5. If the bird is hurt and hiding in the room, give it an hour or so (staying out of the room) to come out in the open. Try putting out birdseed, water, or a piece of apple to tempt it. If it can’t be reached or cornered, call a licensed rehabilitator in your area. for advice.
  6. A healthy bird should be released in its own neighborhood. If the bird is obviously injured or won’t fly away, call a licensed wildlife rehabilitator.

Bird trapped in store. Occasionally large grocery or department stores call about birds (usually a starling or sparrow) is trapped. This is extremely difficult because frequently the suggestions you offer cannot be done (particularly in a 24-hour store). You can offer suggestions, but if they cannot turn out the lights and open a door to the outside, they may need to call a local wildlife company with proper equipment and pay a fee to have the bird caught and released.

Birds trapped in ductwork or tight spacesA bird that has fallen into a deep or tight place may climb out on a rough branch or knotted cloth rope carefully lowered to it and fastened at the top.

Birds do occasionally get trapped in oven and dryer vents, heating and cooling systems, walls, or between chimney and chimney flashing. Sometimes (as in the case of between the chimney and flashing or behind a built-in microwave) there is nothing that can be done to rescue it unless the homeowner is willing to have a handyman cut into the wall or vent, or remove a piece of the ductwork or equipment.

A bird behind an oven may be rescued by pulling the oven away from the wall. The bird, if not injured, will most likely fly into the room. It will then have to be moved to the outside. If nestlings are rescued uninjured, they can be renested outside using a milk jug near the opening that led to the nest. Fledglings can be put in a shrub nearby. Weak or injured birds must go to a licensed rehabilitator in your area.

After rescue, any nest debris should be cleaned out and the hole in screen or vent should be repaired using ½ – ¾” hardware cloth.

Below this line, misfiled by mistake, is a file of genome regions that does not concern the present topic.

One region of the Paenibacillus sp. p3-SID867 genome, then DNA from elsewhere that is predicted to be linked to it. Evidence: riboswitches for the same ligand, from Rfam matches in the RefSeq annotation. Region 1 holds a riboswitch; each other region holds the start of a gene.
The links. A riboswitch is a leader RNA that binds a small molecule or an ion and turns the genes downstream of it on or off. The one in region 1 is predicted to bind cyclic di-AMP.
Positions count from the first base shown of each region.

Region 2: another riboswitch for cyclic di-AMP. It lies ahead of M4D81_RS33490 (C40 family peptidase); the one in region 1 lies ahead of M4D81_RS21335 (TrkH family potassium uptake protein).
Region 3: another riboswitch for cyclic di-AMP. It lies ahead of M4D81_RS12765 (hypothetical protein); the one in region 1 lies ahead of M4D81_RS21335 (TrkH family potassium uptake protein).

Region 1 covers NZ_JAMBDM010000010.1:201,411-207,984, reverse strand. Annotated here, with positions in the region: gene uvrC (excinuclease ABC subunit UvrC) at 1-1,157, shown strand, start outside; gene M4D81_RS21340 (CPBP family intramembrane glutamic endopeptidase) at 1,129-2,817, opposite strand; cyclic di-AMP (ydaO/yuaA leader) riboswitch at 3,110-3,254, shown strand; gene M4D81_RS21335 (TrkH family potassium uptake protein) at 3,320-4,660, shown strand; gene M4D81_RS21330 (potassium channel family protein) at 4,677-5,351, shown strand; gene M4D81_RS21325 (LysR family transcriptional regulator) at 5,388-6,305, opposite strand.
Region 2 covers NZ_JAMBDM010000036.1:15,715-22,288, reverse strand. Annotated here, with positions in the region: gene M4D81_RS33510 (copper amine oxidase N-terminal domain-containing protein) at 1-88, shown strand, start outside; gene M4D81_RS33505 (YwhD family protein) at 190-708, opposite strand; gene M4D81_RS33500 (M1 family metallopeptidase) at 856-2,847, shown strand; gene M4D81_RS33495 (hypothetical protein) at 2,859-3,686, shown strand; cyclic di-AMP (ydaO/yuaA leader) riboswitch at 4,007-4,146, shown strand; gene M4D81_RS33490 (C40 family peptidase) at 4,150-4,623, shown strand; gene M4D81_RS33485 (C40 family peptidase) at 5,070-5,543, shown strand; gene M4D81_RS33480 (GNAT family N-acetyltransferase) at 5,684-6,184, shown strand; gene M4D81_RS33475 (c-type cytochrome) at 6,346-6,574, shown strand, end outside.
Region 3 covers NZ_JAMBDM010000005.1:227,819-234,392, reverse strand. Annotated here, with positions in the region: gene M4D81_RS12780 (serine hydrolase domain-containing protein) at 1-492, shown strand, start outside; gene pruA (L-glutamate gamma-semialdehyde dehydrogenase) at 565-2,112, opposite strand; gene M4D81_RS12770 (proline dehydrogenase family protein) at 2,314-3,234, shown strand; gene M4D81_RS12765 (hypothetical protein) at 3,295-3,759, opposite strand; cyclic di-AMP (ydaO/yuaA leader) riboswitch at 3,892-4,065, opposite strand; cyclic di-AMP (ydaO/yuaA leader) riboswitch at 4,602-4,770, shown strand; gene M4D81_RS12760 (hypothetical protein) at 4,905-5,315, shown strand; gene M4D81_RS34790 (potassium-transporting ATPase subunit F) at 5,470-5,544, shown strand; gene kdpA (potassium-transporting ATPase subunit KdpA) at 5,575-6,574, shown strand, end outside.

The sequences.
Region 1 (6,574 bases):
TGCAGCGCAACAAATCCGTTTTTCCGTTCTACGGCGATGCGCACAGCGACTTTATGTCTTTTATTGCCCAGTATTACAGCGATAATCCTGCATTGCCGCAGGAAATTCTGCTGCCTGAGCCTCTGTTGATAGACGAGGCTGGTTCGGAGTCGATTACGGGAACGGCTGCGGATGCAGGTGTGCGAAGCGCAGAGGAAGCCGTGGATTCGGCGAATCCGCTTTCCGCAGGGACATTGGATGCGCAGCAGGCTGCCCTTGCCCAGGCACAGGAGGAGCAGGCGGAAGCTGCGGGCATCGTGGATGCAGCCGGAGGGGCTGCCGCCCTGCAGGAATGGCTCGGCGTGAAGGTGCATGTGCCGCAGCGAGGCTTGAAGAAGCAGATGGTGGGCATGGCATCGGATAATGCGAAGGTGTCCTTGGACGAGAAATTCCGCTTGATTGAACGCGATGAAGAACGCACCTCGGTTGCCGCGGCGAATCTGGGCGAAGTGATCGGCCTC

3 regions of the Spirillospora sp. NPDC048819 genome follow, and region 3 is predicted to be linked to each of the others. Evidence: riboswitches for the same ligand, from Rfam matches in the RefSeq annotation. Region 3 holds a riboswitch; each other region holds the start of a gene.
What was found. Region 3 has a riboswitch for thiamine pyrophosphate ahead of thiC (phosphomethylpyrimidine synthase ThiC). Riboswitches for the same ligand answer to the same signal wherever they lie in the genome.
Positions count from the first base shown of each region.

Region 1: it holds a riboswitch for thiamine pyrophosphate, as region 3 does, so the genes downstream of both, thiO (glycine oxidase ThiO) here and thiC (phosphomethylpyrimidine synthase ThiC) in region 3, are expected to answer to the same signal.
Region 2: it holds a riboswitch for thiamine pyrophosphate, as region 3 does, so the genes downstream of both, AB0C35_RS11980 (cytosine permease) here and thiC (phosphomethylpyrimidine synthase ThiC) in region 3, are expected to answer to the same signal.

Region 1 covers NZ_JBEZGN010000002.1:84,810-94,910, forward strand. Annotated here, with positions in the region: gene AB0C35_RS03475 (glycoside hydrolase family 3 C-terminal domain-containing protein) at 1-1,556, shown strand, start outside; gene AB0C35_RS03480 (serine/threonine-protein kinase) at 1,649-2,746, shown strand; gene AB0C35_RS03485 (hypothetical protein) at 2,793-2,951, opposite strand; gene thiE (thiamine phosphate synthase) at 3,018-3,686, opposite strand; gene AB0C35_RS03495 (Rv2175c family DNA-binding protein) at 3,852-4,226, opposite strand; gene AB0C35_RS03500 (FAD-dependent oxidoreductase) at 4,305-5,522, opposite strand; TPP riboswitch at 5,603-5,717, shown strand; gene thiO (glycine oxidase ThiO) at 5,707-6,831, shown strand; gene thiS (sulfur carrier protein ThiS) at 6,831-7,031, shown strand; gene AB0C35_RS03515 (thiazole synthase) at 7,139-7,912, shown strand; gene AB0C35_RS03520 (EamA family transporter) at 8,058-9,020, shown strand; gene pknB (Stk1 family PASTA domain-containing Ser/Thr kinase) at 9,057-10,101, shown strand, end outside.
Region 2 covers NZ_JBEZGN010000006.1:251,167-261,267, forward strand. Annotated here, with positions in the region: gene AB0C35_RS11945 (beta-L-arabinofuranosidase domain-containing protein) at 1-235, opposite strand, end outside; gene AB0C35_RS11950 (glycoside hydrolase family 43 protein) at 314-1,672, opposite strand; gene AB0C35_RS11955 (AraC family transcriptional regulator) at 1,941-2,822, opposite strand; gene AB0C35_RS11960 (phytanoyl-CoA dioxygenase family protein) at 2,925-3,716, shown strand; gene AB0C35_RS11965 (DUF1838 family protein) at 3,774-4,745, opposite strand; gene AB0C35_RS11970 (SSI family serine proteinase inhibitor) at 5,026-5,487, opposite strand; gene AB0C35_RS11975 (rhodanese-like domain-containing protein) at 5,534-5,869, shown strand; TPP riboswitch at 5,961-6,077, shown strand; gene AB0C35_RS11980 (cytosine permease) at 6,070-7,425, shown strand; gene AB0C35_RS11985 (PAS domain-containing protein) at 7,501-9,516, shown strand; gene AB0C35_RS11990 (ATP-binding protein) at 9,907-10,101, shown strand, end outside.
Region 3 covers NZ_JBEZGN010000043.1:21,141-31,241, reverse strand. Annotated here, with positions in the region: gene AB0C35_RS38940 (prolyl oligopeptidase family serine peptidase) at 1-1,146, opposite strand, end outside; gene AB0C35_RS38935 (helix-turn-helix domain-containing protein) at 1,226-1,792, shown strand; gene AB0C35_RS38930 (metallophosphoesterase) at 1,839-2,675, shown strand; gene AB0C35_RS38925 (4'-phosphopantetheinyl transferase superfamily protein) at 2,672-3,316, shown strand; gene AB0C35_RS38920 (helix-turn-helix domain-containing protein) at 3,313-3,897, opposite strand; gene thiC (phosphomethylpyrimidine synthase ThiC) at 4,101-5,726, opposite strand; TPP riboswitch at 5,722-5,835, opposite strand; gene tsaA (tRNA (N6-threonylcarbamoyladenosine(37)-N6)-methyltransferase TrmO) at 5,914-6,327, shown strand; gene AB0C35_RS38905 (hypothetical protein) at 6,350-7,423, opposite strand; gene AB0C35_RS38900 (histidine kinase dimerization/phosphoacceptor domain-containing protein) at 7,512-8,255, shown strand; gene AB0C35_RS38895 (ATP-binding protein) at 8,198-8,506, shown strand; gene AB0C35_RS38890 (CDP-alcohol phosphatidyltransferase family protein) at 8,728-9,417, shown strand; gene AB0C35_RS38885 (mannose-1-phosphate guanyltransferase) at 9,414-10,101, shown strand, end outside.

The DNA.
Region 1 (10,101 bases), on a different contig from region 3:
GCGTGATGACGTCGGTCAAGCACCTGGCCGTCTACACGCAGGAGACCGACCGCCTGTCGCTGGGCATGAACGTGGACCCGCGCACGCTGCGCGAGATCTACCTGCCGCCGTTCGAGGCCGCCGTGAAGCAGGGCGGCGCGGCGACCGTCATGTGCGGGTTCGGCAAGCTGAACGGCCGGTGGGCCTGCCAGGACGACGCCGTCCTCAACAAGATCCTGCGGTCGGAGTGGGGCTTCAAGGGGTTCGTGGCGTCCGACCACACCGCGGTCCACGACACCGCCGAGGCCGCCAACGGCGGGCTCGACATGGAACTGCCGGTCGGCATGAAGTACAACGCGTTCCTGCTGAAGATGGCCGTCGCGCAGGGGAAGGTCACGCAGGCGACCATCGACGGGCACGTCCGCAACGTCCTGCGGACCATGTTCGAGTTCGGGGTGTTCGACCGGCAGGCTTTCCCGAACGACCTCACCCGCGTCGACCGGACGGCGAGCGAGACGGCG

Bird with oil or sticky material on its body. Birds that have oil or sticky material on any parts of their body are severely hampered and may be unable to fly, eat, or breathe properly. Sometimes birds in their search for insects may become attached to insect or mouse pest strips; in their struggle to get free, they can become seriously injured. Although sometimes the manufacturer will recommend removal techniques, removal of any of these materials is a delicate, lengthy process and must not be attempted by anyone other than a federally licensed rehabilitator.After the material is removed, the removal process may actually destroy the bird’s waterproofing, and it may have to be re-waterproofed before it can be released.

Any large oil or chemical spill or a spill of any size in progress should be reported to 911 immediately. Established, non-active spills of any size should be reported to the local jurisdiction’s Fire Marshall Hazardous Materials section.

Late migrating birds. In general, birds follow their own timetable and will migrate when they feel the time is right. Many waterfowl no longer migrate. If the situation seems very unusual, such as an individual bird that did not migrate when others of its species did, refer to a licensed rehabilitator in your area.

Birds with eye problems. Sparrows and finches may be seen around the feeder with conjunctivitis, a crusty-looking eye condition that eventually closes the eyes and blinds them. This is highly contagious to other sparrows and finches. Although in the early stages of the disease the bird is not ill enough to be caught. At some point, however, an infected bird will no longer be able to fly and can be easily caught. Conjunctivitis is not known to be contagious to humans, but a towel or gloves should still be used to handle the bird. The bird can be successfully treated by a licensed rehabilitator. Remove the bird feeder for several weeks to stop the spread of the disease and follow a rigorous cleaning protocol.

Birds with fishing hook, twine, or other debris twisted around them. This is a potentially lethal situation, but in most cases the bird cannot be caught until it is too ill or weak to fly any longer. If it can be caught and is in poor condition, the bird needs to be examined carefully by a rehabilitator or veterinarian before it is released, and possibly receive supplemental feeding for a few days to regain its strength. Sometimes birds get caught in a tree, and tangled in string. This is usually because string has been used as a nest-building material, although sometimes kite string (frequently fishing line) is caught in the tree. If the bird can be safely reached with a ladder, try the following instructions to free the bird:

  1. Hold the bird or put a light towel or cloth around it so it can’t fly away, then cut the string.
  2. Immediately place the bird in a covered box in a warm, dark, quiet place until it has rested and is less stressed, about an hour.
  3. Take the box into a confined area (powder room is good) where the bird has no place to go if it escapes.